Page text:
In 2009, UN Habitat estimated that 3m people were moving to cities every week. An expert panel shares their thoughts on planning the cities of the future.
1 Involve all urban residents, including slum-dwellers, in planning their own cities
Despite the excellent work leading up to Habitat III and the adoption of the New Urban Agenda, we continue to see certain groups and individuals living in our cities that are not able to participate in negotiations. Slum dwellers are one such group. We need to speak to the most marginalised in ways that articulate their everyday realities. When ever we have taken the time to do this, we find they are the experts of their own condition – they do not make unreasonable demands and they are prepared to make the trade-offs needed to make the city work. Jaideep Gupte, co-leader of the cities cluster at the Institute of Development Studies, University of Sussex.
A recent study found that religious minorities, recent migrants and people living in poor neighbourhoods and slums, of the Indian cities surveyed, lack municipal governance and institutions that enable access to services such as all-weather roads, drainage, sanitation and reliable drinking water. Structurally-exclusionary decision-making processes reinforce patterns of inequity that determine who suffers during, for example, extreme climate events. Timon McPhearson, assistant professor of urban ecology, environmental studies, The New School.
2 Design cities that protect the needs of older people
Many think that cities are places for the young to find work and forget that an increasing proportion of the urban population is growing old. People aged over 60 actually represent the fastest growing cohort of urban populations. We need to look beyond design and basic physical accessibility and consider whether the shared and public spaces of our cities – streets, roads, squares and parks – are actually pleasant places. For example, you could make a street physically accessible by designing ramps, railings, signage but if the space is overwhelmed by fast moving vehicles, thick pollution and narrow pavements, it’s not a space people would want to be in. Unless people have to go out, they will stay at home, seeing friends and family less, accessing services less frequently and, in the end, risk loneliness and social isolation. Sion Jones, urbanisation policy officer, HelpAge International.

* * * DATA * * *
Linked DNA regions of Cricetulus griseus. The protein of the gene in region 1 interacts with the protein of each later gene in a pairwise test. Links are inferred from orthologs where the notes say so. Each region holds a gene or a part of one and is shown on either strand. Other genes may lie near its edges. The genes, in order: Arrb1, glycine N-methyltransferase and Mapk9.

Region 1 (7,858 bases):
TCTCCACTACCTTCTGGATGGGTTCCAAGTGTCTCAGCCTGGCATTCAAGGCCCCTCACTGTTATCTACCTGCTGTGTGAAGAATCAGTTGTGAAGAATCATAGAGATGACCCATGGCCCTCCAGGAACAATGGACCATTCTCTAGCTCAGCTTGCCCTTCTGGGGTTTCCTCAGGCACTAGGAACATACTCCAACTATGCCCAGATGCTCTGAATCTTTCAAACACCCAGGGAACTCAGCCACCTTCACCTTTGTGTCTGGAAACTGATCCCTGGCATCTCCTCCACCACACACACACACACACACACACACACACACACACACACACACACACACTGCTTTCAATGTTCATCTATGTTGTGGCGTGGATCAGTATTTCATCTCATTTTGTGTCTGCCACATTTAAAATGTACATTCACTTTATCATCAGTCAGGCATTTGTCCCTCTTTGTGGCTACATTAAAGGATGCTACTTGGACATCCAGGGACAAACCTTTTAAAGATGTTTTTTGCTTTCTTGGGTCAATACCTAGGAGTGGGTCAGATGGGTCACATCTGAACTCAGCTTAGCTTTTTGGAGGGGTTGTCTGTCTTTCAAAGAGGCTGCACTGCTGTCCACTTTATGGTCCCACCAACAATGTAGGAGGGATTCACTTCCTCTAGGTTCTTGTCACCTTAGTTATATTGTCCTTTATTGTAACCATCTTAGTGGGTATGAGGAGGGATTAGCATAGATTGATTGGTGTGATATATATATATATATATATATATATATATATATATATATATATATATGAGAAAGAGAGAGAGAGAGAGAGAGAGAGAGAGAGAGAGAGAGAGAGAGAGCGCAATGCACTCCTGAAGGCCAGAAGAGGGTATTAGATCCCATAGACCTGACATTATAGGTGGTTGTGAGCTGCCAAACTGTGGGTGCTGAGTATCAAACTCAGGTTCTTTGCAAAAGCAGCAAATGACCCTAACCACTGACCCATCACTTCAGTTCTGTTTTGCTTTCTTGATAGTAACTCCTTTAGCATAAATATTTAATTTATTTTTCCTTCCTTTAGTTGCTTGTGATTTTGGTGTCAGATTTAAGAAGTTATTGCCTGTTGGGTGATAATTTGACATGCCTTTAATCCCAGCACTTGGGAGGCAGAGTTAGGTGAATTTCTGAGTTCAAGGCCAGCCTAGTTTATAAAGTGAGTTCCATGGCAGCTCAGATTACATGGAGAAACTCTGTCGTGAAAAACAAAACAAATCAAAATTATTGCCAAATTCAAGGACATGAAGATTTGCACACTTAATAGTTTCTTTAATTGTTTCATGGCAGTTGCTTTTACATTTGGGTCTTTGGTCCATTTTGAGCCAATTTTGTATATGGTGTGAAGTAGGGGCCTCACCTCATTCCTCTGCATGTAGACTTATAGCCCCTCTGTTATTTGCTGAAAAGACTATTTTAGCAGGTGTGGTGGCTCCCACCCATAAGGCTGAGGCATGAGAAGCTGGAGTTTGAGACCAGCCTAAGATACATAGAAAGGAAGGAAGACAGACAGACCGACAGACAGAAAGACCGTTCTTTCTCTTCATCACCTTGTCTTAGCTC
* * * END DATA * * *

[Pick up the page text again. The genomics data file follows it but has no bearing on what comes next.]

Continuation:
3 Put resilience thinking at the heart of city planning
Until recently, rivers in the San Salvador flooded regularly, sometimes with devastating consequences for people living on the banks. Some years back a bridge was washed away with a whole bus full of people. Unops [UN office for project services] rebuilt the bridge, enforced the banks, and redesigned the gorge so that it will withstand future flash floods. Grete Faremo, undersecretary general and executive director, UNOPS.
4 Pay attention to what women need
In the New Urban Agenda there are several mentions on how to address the needs of women and other vulnerable population groups: age, gender and environment-responsive solutions within the continuum of land and property rights [and] security of land tenure for women; and urban life without fear of violence and intimidation and recognising the working poor – particularly women – in the informal economy, including the unpaid, domestic, and migrant workers to the urban economies. Addressing issues such as land rights, housing, informality and urban violence in a more strategic way to address women’s, older and vulnerable people’s needs is fundamental. Anaclaudia Rossbach, regional adviser for Latin America and the Caribbean, Cities Alliance.
We have to focus on directing funds to the most vulnerable sectors with integral policies, not only for housing or services, but also for social activities and culture. The priority has to be where the inequality aggravates most. Fernando Duarte, TECHO International, leading the department of development of habitat.
Women experience the lack of services in a particular way. The threat of violence [is] limiting women’s mobility in the urban space. This includes violence experienced while accessing services on public transport, fetching water from a common water point, navigating through poorly-lit neighbourhoods and even at police stations where they go to report such violence. On top of that, when governments fail to deliver services like water, childcare and hospitals it is women who subsidise them through their care work. Wangari Kinoti, women’s rights policy manager, Action Aid International.
We need to make sure girls have the same opportunities, schools need to be built for both genders in the first place. It’s not only about the teachers; it’s about the facilities, the sanitation, the involvement of the local communities. Grete Faremo
5 Share stories of positive action
We need to gather and share examples of positive visions and actions on the ground. To meet the real social, ecological, economic and technical-infrastructural challenges we face, we need to scale up those actions, narratives and visions that are seeds of a positive future. The Good Anthropocenes project is collecting positive sustainability actions from around the world as both a research project, but also as a knowledge sharing platform.